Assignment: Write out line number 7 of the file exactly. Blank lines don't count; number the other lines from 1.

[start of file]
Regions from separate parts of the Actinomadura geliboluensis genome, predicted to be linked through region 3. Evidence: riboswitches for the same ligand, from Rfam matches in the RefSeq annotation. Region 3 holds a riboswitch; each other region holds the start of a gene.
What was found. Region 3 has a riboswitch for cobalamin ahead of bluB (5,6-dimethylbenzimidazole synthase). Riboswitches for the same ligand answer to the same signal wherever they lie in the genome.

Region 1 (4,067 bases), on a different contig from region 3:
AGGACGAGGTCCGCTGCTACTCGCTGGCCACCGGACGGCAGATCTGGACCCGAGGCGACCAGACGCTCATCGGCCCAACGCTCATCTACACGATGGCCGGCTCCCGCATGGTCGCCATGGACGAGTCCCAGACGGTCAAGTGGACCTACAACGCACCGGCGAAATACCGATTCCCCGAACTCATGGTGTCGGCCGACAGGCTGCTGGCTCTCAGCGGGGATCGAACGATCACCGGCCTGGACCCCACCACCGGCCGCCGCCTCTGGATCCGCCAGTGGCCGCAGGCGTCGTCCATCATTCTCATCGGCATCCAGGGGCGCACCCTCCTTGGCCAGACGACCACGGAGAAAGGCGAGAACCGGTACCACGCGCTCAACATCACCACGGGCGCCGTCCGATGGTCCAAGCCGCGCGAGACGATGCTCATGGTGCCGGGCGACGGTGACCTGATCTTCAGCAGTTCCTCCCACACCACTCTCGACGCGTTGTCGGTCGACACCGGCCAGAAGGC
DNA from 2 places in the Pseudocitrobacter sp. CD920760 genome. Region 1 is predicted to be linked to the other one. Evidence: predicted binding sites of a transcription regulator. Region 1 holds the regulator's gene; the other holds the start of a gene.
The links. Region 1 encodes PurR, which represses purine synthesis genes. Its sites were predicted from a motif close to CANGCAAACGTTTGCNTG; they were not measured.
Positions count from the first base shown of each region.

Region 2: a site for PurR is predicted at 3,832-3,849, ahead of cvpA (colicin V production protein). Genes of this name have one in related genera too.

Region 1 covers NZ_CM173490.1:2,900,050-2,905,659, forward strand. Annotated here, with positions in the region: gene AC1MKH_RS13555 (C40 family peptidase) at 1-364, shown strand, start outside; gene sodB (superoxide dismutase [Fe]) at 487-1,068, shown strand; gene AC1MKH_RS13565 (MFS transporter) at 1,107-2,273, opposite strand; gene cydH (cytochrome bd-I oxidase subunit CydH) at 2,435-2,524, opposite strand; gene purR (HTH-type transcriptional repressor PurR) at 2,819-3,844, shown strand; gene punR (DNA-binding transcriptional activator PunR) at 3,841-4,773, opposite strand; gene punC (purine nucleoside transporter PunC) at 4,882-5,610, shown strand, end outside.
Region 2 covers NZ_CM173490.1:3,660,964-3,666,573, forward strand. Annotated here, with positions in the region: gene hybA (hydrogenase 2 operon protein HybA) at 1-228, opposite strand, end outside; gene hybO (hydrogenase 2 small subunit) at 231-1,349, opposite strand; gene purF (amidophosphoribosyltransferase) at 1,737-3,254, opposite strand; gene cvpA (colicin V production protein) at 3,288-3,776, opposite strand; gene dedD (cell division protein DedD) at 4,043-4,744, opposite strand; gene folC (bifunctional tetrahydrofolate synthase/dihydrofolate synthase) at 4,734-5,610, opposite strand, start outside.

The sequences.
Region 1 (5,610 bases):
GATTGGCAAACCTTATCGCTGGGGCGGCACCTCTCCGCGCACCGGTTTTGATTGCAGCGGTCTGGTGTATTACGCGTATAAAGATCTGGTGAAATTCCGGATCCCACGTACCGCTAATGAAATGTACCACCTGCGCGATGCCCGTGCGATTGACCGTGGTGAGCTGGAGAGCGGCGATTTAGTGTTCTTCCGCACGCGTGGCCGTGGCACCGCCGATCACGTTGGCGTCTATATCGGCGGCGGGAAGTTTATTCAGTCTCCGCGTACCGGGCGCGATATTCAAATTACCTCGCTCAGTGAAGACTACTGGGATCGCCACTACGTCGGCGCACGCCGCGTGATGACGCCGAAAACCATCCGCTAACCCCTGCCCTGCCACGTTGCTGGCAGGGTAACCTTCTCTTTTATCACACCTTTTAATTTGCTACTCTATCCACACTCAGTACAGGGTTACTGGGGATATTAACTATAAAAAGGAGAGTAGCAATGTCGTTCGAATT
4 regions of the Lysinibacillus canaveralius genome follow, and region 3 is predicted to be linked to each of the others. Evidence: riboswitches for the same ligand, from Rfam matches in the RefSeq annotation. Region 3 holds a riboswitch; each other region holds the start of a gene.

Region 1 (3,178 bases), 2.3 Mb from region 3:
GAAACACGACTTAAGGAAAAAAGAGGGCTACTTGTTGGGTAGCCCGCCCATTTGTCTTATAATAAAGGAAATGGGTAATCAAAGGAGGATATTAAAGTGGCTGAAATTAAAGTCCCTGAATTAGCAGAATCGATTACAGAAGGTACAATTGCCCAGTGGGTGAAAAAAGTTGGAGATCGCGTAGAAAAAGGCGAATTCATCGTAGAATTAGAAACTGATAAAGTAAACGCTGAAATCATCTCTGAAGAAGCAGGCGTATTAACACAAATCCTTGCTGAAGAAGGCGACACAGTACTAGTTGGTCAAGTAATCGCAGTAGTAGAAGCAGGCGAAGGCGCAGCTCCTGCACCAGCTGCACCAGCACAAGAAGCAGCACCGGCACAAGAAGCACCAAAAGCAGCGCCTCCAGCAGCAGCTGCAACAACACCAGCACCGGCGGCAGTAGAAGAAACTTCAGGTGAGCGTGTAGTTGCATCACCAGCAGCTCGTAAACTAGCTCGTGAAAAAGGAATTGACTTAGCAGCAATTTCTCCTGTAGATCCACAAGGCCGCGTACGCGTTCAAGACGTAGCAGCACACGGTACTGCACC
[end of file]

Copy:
Positions count from the first base shown of each region.